The clinical presentation and age group of the PG and PGCG cases described appeared to be similar when associated with teeth [23–27]. Our data collection showed PGCG is more frequent in women and in the posterior mandible . One could propose this may be due to greater plaque accumulation posteriorly due to difficult access for thorough oral hygiene. When associated with teeth, PG is also commonly seen in females [1, 2]. This is in contrast with our findings which suggest that when associated with implants it is more prevalent in men. Nonetheless this may be an inaccurate conclusion and due to the small number of cases reported.
In females, pregnancy can have a role in this condition. It has been suggested that the increase of estrogen and progesterone can influence gingival physiology, enhancing the tissue response to the local microbiota, with a predominance of more pathogenic microorganisms [20, 27, 28].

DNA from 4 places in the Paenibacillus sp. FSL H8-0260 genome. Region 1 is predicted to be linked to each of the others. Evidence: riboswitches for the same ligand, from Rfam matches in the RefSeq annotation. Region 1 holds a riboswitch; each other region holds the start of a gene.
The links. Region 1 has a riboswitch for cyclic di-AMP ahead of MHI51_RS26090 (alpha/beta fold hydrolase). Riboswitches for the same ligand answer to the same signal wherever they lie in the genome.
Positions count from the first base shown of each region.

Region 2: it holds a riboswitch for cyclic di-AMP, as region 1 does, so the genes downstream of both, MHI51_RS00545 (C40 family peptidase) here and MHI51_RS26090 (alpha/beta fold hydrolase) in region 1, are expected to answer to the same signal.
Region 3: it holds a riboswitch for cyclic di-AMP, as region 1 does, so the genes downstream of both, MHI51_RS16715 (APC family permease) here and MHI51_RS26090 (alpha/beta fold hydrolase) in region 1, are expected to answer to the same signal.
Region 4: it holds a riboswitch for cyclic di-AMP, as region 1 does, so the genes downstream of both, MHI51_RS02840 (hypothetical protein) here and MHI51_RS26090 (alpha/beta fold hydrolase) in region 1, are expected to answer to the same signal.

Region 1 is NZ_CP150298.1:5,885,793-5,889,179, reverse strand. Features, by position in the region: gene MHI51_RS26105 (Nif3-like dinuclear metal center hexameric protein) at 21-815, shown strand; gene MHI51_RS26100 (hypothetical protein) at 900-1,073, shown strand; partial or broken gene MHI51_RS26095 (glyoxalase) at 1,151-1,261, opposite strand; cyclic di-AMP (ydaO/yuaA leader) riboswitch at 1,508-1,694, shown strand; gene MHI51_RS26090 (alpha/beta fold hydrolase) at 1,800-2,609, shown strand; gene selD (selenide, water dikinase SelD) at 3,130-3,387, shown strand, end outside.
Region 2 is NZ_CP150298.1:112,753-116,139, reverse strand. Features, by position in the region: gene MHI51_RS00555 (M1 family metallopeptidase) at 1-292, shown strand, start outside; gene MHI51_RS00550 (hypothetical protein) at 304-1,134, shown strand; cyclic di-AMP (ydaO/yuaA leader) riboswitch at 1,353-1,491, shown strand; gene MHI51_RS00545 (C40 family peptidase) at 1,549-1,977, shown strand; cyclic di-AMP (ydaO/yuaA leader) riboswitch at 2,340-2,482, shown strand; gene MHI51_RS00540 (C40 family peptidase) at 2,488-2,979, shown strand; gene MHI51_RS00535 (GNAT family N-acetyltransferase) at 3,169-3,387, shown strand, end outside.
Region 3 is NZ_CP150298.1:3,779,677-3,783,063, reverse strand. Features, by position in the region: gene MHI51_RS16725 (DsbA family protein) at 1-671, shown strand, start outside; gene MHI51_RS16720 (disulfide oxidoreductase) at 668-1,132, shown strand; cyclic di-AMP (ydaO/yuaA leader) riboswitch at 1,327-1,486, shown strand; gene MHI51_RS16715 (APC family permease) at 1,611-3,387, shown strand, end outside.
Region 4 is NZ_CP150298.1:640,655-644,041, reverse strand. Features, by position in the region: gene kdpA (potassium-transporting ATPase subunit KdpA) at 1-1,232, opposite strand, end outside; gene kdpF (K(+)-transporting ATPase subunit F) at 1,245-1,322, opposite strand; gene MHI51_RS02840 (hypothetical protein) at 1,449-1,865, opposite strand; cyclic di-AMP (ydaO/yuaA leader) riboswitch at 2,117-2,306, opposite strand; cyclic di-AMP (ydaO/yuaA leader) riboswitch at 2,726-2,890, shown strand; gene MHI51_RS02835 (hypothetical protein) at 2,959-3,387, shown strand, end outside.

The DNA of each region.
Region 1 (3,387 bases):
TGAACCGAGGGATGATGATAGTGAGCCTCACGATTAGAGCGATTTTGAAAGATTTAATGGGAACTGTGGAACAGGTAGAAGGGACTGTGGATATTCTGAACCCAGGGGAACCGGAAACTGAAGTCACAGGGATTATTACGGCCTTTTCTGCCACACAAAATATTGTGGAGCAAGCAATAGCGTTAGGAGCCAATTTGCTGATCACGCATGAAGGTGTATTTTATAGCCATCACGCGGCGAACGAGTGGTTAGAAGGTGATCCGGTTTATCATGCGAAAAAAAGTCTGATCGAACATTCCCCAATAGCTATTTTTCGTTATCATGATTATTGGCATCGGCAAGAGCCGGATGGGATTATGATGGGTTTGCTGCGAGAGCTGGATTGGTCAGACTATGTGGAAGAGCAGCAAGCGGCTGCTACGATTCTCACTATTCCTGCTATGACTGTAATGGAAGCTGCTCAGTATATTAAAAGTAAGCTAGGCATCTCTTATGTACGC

Data from the selected articles suggests that bone loss from the implant site is more commonly associated with PGCG [2, 5, 11–15] than PG. Hernández et al. , Cloutier et al. , and Bischof et al.  support the hypothesis that bone loss occurs first, exposing the implant collar, which then contributes to irritating factors that lead to PGCG. This is also more prevalent when lesions present posteriorly. Again this could be related to difficult access for thorough oral hygiene though this may also be due to the greater occlusal load experienced posteriorly, as opposed to that experienced by the anterior teeth [2, 5, 10].